When you were a child, it is likely that your parents told you to behave in certain ways “for your own good.” Out of concern for your safety, they directed you to avoid playing in the streets and sticking your fingers in electrical sockets. Out of concern for your future relationships, they instructed you to avoid unruly behavior at the dinner table and to learn basic manners.
As you grew up and became an adult, maybe the thought of living in a world without this sort of benevolent, careful direction intimidated you? Let me ease your mind and inform you that the friendly federal government is more than willing to take on some of these parental burdens and instruct you on the best possible way to live.
Since you are not able or motivated to adequately plan for your future, you should be encouraged that the Social Security system exists to involuntarily take a portion of your earnings and put it aside for your retirement. Since you may or may not care about preserving your life, you should be relieved that laws exist to force you to wear seatbelts while driving. Since you are quite likely to blow all of your money on lotteries or other betting activities, you should rejoice that the government severely restricts gambling. Since you could seriously damage your health through the use of certain drugs, you should be encouraged that the government has outlawed all sorts of narcotics.*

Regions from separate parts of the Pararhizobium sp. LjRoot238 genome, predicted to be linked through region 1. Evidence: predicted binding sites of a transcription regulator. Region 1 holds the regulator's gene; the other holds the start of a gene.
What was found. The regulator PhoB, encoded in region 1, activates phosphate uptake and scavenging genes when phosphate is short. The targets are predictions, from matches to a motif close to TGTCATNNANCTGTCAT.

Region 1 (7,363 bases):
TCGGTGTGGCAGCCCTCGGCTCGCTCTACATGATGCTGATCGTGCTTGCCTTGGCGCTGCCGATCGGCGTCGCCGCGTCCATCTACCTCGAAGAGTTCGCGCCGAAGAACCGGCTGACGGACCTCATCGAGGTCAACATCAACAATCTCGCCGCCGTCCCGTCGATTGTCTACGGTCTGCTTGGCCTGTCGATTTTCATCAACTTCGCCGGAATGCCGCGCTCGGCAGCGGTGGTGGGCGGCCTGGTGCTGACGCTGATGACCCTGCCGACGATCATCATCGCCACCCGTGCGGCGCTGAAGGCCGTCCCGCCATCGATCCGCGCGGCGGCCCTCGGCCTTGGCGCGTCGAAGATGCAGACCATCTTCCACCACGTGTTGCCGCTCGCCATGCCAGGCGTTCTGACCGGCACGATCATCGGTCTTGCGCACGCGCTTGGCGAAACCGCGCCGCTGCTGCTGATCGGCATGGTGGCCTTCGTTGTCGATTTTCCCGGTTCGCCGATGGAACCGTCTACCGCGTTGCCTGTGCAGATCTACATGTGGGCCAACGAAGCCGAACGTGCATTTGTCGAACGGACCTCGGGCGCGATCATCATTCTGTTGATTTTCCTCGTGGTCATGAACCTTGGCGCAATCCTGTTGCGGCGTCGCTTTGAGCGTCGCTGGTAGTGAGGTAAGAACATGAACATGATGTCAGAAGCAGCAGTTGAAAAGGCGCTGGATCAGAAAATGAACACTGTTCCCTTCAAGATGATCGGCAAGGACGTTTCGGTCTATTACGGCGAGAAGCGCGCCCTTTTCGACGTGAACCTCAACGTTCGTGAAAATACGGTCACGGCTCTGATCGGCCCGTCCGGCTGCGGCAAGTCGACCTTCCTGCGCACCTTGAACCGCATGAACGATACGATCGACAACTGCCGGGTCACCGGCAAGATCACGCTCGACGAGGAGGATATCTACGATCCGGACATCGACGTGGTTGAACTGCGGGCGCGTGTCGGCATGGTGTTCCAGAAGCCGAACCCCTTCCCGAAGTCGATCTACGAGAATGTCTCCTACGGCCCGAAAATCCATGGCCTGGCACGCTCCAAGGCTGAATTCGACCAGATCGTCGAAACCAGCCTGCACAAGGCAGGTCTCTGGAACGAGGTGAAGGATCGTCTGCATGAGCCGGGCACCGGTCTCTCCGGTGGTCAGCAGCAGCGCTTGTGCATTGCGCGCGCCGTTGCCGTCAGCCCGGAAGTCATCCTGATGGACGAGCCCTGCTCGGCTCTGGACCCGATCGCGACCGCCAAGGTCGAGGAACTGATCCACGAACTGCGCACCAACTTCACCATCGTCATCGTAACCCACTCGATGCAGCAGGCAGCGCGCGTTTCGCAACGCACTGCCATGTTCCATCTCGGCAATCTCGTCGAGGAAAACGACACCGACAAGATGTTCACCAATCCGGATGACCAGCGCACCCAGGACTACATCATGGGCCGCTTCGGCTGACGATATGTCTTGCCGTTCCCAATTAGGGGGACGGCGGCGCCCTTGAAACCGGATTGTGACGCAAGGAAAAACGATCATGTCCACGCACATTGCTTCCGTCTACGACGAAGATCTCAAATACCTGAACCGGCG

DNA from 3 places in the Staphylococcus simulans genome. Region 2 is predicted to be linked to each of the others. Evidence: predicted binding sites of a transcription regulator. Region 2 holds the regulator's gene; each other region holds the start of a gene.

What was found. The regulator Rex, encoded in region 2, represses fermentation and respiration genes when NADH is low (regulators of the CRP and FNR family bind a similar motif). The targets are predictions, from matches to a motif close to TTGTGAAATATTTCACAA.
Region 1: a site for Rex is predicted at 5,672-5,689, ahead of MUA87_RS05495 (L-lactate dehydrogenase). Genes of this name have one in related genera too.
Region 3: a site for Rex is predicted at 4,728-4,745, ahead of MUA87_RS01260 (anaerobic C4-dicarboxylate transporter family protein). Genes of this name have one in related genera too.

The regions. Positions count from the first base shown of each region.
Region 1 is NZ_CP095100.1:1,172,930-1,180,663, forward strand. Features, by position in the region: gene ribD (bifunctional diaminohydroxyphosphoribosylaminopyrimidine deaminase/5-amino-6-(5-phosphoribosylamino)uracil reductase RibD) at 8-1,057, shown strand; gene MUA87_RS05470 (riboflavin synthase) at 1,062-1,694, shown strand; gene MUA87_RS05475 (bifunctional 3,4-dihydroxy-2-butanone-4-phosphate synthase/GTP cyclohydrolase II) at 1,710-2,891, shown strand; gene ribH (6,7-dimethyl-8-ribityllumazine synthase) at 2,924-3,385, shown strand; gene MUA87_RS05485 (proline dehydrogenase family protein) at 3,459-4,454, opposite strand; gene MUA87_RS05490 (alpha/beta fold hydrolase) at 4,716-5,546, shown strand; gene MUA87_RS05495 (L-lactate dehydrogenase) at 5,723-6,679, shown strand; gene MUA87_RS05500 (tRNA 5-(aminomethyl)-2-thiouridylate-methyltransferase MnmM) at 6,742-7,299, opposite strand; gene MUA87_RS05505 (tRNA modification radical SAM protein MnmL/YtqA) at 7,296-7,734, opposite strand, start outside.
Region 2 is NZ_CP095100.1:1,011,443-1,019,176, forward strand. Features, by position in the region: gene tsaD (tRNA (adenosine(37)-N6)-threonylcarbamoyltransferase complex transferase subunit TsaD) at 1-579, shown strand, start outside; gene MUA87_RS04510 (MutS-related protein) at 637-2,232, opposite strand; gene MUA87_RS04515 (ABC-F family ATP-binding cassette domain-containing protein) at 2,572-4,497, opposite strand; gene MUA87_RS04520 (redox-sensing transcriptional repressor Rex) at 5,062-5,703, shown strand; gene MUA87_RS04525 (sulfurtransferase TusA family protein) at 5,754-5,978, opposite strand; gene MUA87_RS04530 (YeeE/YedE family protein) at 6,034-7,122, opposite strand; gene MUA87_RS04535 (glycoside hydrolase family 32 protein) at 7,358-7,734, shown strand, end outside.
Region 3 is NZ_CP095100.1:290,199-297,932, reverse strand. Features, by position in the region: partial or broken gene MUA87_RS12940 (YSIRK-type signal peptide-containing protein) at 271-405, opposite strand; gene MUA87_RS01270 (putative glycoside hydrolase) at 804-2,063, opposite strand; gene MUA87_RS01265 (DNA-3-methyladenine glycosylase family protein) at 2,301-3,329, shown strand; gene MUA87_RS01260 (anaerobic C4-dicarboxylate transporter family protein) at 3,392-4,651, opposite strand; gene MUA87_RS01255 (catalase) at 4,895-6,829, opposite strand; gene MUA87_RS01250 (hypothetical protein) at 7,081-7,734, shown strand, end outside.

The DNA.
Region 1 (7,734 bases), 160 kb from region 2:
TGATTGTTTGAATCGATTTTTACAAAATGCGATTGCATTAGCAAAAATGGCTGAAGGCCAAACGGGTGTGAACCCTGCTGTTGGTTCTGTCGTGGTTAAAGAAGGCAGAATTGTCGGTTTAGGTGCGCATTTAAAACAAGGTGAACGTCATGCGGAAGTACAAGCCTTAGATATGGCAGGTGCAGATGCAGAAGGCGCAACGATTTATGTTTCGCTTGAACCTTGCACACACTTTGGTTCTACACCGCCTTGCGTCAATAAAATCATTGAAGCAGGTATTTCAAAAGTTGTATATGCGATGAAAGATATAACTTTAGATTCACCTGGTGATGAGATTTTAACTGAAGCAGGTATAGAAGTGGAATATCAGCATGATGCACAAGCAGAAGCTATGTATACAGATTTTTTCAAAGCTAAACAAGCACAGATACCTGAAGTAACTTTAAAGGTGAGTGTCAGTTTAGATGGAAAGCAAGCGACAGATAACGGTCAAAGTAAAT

This sort of behavior on the part of the government is known as paternalism, which can be defined as the practice of subordinating individuals for their own best interest.
According to many economists, however, it is assumed that individuals are rational and already able to make decisions based on their own interests, without additional direction. Individuals maximize their utility (basically their satisfaction, happiness, etc.) by making choices based on a particular set of unique tastes and preferences. This view assumes the following:
a) individuals act based on their self-interests and try to maximize their utility
b) each individual has unique preferences, which means that optimal decisions vary depending on the person involved
b) because of these unique preferences, utility is maximized via choice
d) because of the previous three assumptions, individuals (as opposed to outside forces such as the government) are best able to maximize their own utility**
These assumptions lead to a number of questions/concerns regarding the paternalistic behavior of government.
- If people are already motivated to look out for their own interests, why does government need to step in and command individuals to behave “for their own good?” It seems that most people value their lives and would use seatbelts and/or drive carefully without government mandates. Similarly, if saving money for retirement is a wise, self-beneficial thing to do, it seems that most people would do this on their own. If people chose not to put money aside for retirement, this would reflect unique utility-maximizing preferences on the part of the individuals involved. Maybe these people do not expect to live into retirement, see no purpose in saving money for the future, and thus, have a very different idea on how to maximize utility than the government. This leads to the next question.